There was at least one known example of real Earth language used by G-canon (e.g., movies). In Episode VI (ROTJ), Sullustese language - or at least, lines from it - was indeed using a real non-English language.
By the way, the most commonly rumored answer to this question (Ewoks speaking Tagalog) is actually not true. They had some Tagalog words mixed in but it wasn't actual Tagalog speech.
UPDATE: Found the details for Sullustese - and indeed, as I remembered, that same source dispels the Tagalog rumor which is why I recalled both simultaneously.
As per this forum comment (in a thread "Did I hear the Ewoks speak Filipino"): http://forum.blueharvest.net/index.php?showtopic=4485 . Spelling and grammar corrected by me.
If you listen to the Return OF The Jedi DVD audio Commentary, Sound Designer Ben Burtt explains that native language sounds were used to form the language of many Star Wars species so you probably hear specific words but it seems, from what Mr. Burtt says, that it is randomly joined words rather than dialogue in another language.
The only exception to this is Lando Calrissian's Falcon co-pilot in Return of the Jedi, the Sullaston named Nien Nunb. His dialogue is translated directly into the young actor who played him's native language.
This seems to be somewhat confirmed, though the last specific details are from uncited and later deleted Wookiepedia article, so caveat emptor (they do seem to match most of the other info I was able to find so I would consider them trustworthy enough):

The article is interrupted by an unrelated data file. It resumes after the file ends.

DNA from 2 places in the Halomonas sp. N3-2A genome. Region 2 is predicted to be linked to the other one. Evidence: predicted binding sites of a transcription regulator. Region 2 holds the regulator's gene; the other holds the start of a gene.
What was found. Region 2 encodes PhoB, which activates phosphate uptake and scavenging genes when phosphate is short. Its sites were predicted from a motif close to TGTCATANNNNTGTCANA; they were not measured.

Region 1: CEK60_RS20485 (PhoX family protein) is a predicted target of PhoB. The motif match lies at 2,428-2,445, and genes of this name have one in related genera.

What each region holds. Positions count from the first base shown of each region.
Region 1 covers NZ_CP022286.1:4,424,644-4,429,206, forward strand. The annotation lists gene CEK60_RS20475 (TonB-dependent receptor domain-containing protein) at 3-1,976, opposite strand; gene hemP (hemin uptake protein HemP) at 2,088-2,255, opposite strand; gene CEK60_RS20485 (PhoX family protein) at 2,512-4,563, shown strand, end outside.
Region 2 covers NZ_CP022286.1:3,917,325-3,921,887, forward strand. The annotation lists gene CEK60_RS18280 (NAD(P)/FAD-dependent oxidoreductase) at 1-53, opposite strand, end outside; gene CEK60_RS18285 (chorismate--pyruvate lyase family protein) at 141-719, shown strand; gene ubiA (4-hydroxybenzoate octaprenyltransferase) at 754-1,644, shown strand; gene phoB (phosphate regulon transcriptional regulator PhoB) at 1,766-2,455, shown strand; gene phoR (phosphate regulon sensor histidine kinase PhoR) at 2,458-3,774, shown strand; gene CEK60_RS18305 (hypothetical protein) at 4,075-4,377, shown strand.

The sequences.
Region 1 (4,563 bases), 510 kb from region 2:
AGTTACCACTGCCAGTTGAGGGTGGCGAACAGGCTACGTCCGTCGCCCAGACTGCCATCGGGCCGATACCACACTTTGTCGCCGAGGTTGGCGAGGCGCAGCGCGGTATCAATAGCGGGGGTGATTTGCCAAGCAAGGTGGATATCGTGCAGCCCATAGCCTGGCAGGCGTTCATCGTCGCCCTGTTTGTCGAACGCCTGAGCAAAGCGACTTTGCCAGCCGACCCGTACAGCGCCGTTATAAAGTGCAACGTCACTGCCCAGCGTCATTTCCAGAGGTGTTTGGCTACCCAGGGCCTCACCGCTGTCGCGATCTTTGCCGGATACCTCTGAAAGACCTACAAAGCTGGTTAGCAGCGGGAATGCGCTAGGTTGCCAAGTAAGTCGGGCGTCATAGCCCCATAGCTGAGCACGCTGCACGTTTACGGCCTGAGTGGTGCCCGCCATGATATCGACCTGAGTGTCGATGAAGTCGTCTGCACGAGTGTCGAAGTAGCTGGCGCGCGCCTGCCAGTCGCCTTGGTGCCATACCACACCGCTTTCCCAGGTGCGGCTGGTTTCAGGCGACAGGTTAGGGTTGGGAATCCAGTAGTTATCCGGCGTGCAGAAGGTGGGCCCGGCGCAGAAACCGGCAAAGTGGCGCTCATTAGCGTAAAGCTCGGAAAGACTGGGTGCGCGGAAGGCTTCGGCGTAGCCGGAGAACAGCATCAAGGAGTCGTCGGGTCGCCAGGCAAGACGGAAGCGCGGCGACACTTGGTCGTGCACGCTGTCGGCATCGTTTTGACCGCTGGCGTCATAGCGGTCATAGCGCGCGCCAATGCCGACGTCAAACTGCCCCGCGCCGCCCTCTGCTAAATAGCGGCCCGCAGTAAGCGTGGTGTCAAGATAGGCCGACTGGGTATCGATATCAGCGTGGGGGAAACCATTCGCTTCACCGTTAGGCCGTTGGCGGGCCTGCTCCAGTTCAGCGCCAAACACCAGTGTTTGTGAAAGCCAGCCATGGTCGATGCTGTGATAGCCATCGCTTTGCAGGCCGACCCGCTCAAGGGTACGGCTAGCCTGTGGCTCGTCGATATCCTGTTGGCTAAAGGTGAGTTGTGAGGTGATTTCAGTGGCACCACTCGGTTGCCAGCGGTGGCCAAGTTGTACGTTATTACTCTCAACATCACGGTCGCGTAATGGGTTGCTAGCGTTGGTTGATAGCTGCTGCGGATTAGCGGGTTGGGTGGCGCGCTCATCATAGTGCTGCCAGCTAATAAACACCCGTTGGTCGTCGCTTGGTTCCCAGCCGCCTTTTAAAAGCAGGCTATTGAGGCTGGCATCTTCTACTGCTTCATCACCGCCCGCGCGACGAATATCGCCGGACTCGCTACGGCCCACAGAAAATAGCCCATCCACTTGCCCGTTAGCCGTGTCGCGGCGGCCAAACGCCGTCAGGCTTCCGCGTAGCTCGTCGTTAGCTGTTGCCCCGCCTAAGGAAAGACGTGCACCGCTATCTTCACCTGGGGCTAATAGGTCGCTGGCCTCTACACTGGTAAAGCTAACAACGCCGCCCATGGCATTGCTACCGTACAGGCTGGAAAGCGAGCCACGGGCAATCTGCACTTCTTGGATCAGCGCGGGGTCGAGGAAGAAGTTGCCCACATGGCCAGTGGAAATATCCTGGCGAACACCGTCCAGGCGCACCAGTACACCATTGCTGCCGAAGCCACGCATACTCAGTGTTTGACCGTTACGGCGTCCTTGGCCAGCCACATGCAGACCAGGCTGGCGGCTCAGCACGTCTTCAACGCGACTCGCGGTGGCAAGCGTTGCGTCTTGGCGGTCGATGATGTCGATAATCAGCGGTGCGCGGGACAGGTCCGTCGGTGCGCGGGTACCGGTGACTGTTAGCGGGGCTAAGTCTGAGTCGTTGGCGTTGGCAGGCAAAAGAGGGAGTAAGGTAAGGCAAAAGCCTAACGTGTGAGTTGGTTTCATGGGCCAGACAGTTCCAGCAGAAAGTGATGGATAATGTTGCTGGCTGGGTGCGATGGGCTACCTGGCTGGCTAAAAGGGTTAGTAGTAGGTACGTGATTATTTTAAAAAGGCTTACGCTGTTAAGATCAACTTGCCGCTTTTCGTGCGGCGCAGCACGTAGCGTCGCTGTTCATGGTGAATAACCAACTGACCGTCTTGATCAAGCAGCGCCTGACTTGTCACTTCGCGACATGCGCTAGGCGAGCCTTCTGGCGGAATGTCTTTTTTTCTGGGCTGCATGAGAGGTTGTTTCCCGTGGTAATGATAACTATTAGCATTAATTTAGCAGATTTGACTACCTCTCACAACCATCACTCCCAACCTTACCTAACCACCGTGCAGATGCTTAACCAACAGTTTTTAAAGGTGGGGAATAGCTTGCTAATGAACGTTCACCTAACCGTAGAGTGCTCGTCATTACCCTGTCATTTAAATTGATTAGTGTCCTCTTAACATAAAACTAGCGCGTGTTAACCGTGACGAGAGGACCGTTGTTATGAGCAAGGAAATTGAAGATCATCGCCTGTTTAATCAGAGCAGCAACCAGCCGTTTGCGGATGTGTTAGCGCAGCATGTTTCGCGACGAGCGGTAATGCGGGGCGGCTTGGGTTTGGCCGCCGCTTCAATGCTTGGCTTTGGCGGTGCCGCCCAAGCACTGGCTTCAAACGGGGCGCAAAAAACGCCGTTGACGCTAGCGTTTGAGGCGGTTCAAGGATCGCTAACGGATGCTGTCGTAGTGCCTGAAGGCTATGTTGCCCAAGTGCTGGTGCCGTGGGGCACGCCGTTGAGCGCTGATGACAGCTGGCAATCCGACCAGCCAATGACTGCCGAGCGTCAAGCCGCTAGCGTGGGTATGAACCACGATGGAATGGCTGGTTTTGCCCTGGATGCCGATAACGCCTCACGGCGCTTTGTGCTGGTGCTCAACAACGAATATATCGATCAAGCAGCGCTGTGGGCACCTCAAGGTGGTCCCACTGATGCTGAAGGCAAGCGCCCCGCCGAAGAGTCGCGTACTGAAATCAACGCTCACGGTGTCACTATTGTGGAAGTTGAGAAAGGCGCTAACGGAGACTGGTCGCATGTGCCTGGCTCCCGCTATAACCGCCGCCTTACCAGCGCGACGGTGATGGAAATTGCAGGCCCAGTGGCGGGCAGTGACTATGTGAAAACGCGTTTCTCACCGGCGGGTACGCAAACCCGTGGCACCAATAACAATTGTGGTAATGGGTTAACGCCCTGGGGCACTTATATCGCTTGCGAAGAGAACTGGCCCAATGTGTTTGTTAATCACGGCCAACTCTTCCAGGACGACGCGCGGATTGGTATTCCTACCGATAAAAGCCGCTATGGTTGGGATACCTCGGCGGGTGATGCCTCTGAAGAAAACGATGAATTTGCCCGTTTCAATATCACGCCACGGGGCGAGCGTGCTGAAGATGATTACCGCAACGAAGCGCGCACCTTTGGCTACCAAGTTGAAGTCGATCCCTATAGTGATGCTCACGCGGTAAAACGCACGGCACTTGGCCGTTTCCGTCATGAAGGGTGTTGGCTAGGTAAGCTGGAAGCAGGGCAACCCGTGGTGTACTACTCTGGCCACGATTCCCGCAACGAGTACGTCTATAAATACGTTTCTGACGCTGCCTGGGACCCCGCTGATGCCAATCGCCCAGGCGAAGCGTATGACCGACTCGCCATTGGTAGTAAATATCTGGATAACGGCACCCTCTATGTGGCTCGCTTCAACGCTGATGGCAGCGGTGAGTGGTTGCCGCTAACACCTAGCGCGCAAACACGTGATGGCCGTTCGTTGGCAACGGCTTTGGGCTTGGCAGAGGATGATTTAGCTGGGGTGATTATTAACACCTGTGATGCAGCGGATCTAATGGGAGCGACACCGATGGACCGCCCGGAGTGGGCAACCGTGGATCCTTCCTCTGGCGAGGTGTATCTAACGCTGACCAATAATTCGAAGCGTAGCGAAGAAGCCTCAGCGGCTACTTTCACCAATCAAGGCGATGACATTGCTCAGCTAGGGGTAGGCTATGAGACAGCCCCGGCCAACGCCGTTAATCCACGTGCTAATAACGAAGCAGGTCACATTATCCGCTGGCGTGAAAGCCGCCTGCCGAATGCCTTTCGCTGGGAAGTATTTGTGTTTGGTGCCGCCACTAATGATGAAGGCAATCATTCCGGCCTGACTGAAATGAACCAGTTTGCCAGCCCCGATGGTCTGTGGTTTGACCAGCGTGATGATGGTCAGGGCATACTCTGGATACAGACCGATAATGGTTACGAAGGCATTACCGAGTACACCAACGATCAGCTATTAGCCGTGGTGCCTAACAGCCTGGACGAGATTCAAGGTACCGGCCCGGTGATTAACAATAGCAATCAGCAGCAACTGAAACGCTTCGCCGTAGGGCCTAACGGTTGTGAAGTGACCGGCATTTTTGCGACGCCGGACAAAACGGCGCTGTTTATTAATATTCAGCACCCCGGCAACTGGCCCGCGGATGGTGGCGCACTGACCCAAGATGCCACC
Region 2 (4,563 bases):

Nien Nunb IMDB page says:
Star Wars: Episode VI - Return of the Jedi (1983)
Played by Richard Bonehill / Mike Quinn / Kipsang Rotich
And digging more, Kipsang Rotich's IMDB page says:
Actor (1 title)
1983 Star Wars: Episode VI - Return of the Jedi
Nien Nunb (voice) (uncredited)
Wookiepedia article on Nien Nunb confirms this, linking to this article.
And this clone of older Wookiepedia page for Kipsang Rotich said:
Kipsang Rotich was an African student who voiced Nien Nunb in Star Wars Episode VI: Return of the Jedi.
He used his native tongue of Haya as if it were Sullustese. He was not credited in the movie.
Furthermore, it was noted that when Rotich had read the lines for Nien Nunb, they translated (in another language) into "One thousand herds of elephants are standing on my foot".
But not all of Nien Nunb's lines are in the Haya language, which is not spoken in Kenya but rather neighboring Tanzania. The very first thing he says before the attack is in the native tongue of Kenya's biggest tribe, the Kikuyu, and it translates to "All of you over there, come here."
By his surname, Rotich is from the Kipsigis subtribe of Kenya's Kalenjin tribe in the Great Rift Valley -- where the Kipsigis live alongside Kikuyus and would therefore be likely to speak Kikuyu as well as their own unrelated tribal tongue.
He did many lines in Haya, because no one thought anyone would understand it, but they did.